Draft Employment Equality (Religion
or Belief) Regulations 2003: memorandum from the Department of
Trade and Industry
Draft Employment Equality (Religion or Belief) Regulations
39. The Committee has asked for a memorandum from
the Department of Trade and Industry on the following points:
(1) Regulation 20 makes unlawful certain types
of discrimination by the governing body of a university or other
educational establishment specified in paragraph (2). There is
no limitation as to the type of course in respect of which the
discrimination is unlawful and, in particular, no limitation by
reference to the categories of training mentioned in Article 2.1(b)
of Directive 2000/78/EC ("... vocational guidance, vocational
training, advanced vocational training and retraining
40. Regulation 20 adopts the approach of applying
discrimination provisions to particular categories of educational
institutions in existing domestic discrimination law. In this
regard, the Committee's attention is drawn to section 22 (discrimination
by bodies in charge of educational establishments) of the Sex
Discrimination Act 1975 (c.65), by way of example. This institutional
approach is maintained in order to ensure that implementation
is both clear (to the individuals covered) and effective within
the context of the domestic education system. It would cause practical
difficulties for relevant institutions and individuals to attempt
to distinguish between different courses or to leave it to the
courts to establish in a series of cases over a number of years
whether individual courses were covered by the Regulations.
(2) Paragraph 63 of Annex B to the Explanatory
Memorandum laid before Parliament explains that so far as acts
relate to courses of study outside the Directive's scope, they
arise out of or are related to the Directive's obligations in
relation to vocational training. What is the Department's estimate
of the percentage of courses of study in England, Wales and Scotland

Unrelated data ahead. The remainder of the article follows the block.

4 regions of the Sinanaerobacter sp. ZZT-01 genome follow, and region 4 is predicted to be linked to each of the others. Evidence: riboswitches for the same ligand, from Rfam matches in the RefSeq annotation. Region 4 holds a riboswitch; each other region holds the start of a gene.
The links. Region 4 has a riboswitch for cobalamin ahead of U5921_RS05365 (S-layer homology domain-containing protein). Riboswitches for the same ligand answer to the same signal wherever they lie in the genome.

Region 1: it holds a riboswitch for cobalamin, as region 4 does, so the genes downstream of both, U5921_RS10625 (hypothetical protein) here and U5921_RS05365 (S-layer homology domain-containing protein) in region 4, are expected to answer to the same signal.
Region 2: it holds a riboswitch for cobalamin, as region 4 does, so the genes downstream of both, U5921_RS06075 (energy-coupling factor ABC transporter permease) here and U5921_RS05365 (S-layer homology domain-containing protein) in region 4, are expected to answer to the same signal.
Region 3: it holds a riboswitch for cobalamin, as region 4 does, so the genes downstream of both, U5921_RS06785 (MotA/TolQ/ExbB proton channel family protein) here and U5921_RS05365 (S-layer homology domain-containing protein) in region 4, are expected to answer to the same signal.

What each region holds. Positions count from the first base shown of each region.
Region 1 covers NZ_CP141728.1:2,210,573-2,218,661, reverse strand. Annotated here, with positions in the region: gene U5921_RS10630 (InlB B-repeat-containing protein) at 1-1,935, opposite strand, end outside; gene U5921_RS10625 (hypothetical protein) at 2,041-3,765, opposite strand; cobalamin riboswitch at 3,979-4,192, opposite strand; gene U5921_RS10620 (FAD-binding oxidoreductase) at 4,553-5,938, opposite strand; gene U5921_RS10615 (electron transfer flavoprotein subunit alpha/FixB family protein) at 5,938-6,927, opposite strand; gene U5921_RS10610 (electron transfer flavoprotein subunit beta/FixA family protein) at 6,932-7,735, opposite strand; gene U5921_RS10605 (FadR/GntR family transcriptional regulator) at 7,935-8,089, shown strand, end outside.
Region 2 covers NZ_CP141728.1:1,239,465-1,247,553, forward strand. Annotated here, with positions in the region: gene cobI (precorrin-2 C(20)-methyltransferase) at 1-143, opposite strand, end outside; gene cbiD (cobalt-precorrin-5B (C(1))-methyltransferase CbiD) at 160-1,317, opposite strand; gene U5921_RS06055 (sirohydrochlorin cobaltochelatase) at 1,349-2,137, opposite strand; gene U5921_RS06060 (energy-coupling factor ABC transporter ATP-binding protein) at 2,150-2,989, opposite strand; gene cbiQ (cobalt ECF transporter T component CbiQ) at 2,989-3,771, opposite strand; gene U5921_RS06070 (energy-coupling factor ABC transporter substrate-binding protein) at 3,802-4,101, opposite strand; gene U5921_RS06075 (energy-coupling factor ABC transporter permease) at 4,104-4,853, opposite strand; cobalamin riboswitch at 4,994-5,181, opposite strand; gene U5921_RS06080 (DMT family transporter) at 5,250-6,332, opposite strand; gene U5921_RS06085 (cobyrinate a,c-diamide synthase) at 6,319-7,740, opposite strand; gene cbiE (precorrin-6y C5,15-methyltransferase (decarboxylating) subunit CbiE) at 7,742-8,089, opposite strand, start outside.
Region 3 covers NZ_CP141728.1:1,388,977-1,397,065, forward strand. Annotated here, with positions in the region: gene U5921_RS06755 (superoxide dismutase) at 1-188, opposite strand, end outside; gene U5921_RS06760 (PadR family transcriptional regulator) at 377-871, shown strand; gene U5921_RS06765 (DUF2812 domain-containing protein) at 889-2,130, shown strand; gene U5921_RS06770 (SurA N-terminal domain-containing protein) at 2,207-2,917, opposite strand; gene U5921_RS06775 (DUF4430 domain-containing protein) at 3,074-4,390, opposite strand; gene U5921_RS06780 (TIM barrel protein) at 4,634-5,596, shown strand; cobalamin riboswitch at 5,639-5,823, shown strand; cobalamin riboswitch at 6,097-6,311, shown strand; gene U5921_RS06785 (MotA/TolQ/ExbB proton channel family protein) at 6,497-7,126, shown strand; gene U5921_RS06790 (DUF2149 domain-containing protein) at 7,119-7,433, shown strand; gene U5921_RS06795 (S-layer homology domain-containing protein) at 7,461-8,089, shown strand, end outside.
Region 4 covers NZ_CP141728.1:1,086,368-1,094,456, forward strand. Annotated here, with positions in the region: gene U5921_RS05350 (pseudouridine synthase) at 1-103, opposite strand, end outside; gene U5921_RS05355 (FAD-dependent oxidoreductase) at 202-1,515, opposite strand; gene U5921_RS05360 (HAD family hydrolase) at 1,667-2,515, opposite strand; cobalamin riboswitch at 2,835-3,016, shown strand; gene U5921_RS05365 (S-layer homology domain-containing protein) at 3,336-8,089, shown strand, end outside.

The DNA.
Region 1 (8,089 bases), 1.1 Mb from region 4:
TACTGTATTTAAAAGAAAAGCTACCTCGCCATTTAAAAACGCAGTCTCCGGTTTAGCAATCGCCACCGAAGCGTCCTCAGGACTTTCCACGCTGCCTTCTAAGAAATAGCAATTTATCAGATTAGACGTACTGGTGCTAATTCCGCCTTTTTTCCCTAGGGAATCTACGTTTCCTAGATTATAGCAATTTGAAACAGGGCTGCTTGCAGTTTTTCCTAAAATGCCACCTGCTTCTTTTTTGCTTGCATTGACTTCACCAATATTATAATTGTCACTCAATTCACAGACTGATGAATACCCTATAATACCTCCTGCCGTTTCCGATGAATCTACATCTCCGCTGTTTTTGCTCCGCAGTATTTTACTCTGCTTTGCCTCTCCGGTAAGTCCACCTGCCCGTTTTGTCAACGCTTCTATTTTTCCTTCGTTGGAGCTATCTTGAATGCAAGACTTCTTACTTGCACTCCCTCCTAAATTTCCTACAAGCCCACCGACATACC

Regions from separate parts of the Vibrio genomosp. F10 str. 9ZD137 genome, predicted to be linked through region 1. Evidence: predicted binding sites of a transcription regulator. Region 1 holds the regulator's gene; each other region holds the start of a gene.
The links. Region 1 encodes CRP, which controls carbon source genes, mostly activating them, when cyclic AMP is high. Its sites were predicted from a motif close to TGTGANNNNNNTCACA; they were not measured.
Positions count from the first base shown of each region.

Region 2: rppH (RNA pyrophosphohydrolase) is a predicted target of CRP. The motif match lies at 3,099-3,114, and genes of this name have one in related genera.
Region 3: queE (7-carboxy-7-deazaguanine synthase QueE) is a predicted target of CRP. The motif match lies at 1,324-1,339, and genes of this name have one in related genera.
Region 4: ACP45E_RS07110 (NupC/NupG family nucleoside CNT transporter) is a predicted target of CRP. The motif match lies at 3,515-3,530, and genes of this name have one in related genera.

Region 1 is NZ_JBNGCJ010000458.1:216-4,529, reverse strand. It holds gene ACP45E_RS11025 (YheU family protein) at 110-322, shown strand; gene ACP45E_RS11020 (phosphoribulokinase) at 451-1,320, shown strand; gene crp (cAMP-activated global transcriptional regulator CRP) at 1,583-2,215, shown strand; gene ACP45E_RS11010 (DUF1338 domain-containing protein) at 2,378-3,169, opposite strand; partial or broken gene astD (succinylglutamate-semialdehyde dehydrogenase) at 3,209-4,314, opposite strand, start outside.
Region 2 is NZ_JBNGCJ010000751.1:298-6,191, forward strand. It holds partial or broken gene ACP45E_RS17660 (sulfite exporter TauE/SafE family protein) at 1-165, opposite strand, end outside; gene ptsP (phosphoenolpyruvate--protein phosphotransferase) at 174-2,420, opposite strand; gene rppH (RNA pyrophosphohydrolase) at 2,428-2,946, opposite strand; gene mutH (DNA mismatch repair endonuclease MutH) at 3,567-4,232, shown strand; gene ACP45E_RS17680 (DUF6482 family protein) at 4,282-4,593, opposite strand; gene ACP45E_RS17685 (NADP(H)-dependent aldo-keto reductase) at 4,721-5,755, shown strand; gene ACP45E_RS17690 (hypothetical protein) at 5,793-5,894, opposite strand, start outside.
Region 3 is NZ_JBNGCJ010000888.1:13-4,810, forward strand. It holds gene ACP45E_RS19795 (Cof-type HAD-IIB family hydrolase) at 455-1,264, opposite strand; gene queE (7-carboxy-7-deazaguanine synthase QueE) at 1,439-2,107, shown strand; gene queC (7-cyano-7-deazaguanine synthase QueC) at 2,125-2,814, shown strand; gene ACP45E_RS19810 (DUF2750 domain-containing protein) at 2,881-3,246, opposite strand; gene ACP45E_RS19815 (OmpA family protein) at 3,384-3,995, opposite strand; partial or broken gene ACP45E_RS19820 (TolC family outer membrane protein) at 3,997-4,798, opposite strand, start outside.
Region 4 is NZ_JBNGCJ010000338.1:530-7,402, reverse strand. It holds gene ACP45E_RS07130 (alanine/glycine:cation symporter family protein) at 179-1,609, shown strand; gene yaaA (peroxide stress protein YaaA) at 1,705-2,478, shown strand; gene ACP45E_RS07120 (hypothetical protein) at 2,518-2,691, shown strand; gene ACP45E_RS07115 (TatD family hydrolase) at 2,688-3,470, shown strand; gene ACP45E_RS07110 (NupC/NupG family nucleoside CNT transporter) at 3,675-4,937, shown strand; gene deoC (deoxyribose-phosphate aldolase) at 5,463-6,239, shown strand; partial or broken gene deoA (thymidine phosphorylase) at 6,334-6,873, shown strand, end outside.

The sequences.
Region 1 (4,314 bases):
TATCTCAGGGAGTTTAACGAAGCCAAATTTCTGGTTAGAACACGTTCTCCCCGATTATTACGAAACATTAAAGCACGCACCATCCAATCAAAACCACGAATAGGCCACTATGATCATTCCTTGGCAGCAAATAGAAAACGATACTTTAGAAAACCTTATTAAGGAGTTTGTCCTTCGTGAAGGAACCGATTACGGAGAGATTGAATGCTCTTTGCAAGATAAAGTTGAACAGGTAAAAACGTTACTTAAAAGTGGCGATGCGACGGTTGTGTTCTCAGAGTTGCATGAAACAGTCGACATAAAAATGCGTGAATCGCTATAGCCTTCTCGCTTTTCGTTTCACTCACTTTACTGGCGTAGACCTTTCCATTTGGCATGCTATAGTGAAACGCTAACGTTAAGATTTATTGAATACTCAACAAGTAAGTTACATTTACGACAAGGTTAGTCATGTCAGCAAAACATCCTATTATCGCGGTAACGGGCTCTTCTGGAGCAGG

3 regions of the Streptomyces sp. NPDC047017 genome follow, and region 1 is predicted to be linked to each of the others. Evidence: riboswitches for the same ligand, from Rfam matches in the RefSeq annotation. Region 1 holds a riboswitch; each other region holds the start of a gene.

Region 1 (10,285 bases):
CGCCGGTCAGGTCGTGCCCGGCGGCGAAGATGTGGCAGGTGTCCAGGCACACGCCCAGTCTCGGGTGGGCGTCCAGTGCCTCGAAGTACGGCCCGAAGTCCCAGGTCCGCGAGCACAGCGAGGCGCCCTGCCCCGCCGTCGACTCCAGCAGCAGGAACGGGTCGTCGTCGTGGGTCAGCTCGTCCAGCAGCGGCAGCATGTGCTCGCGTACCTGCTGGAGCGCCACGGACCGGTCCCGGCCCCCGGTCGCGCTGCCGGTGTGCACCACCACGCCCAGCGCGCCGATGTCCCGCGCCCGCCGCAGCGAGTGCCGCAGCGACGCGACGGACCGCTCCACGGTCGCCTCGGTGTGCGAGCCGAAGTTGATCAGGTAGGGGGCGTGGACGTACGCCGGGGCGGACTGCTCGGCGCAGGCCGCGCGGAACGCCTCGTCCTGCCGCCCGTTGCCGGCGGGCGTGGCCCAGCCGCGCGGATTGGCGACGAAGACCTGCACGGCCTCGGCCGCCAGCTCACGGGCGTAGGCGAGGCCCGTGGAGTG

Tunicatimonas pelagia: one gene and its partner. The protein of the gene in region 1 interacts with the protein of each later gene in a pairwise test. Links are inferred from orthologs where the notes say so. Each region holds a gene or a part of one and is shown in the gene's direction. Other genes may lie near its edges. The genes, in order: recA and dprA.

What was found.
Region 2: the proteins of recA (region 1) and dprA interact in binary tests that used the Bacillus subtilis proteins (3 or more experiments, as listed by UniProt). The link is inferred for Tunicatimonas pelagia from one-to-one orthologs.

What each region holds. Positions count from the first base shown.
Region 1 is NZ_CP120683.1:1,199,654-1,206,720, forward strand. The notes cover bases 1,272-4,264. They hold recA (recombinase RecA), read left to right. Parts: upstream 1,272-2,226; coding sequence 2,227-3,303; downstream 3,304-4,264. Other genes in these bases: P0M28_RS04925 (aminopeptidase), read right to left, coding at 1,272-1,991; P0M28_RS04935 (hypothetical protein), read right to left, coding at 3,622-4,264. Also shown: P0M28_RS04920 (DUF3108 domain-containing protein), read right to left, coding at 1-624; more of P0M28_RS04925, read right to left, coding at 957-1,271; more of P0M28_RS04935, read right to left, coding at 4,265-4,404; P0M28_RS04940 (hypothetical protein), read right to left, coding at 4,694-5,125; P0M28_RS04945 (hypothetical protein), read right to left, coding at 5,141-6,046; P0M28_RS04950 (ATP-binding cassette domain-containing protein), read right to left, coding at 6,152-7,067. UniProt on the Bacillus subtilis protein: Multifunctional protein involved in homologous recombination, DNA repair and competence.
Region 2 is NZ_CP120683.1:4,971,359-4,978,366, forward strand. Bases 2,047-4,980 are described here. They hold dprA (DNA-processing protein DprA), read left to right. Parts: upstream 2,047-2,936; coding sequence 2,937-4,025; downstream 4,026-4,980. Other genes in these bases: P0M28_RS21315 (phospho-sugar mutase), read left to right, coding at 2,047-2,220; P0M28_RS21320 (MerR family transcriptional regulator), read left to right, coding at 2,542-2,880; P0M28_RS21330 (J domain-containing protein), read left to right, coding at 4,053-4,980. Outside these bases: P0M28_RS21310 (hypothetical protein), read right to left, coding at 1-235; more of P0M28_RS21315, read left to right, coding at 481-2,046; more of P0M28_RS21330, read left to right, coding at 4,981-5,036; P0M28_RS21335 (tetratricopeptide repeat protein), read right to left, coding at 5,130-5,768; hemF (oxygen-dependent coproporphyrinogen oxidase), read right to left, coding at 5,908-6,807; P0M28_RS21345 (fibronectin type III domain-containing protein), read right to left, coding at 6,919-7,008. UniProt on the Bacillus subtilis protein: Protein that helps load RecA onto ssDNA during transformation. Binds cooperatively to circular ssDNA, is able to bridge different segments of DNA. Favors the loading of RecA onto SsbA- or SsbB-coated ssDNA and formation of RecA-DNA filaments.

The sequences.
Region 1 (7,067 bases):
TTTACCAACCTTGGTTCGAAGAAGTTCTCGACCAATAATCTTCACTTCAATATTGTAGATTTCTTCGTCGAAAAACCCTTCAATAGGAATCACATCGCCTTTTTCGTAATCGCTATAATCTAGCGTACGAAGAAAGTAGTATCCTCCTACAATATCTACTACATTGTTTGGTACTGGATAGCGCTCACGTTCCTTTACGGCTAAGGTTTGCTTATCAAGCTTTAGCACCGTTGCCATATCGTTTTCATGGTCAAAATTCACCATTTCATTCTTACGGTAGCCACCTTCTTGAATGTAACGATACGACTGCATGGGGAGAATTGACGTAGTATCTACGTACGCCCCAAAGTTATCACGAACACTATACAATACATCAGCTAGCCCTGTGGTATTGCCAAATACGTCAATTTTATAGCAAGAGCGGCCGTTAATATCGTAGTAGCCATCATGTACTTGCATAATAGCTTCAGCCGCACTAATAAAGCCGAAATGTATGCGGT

which are covered by the Regulations but are not courses of study
within the scope of the Directive?
41. The Department drew the Committee's attention
to the definition of vocational training as elaborated by the
European Court of Justice (ECJ) at paragraph 63 of Annex B to
the Explanatory Memorandum laid before Parliament.
42. The extent to which institutions falling within
regulation 20 provide courses falling outside the ECJ definition
would depend on the courses offered by each institution concerned.
The Department would only have access to figures reflecting publicly
funded training, and a significant number of courses meeting the
definition may be privately funded. The percentage would also
depend on the nature of the courses being delivered at any one
time, which varies. In addition, the definition is set out in
general terms, and so applying that definition to the facts of
a specific individual course would involve a considerable margin
of error until such time as a court gave a definitive ruling in
relation to that course. This renders the gathering of precise
statistics difficult. For this reason it is impossible to provide
a useful estimate of the percentage of courses covered by the
Regulations but which fall outside the scope of the Directive.
43. It remains the Department's view that most courses
provided in higher education and many courses in further education,
in the relevant institutions, will meet the ECJ definition.
(3) Please explain whether any significant amendments
were made to regulation 7 between the draft of the regulations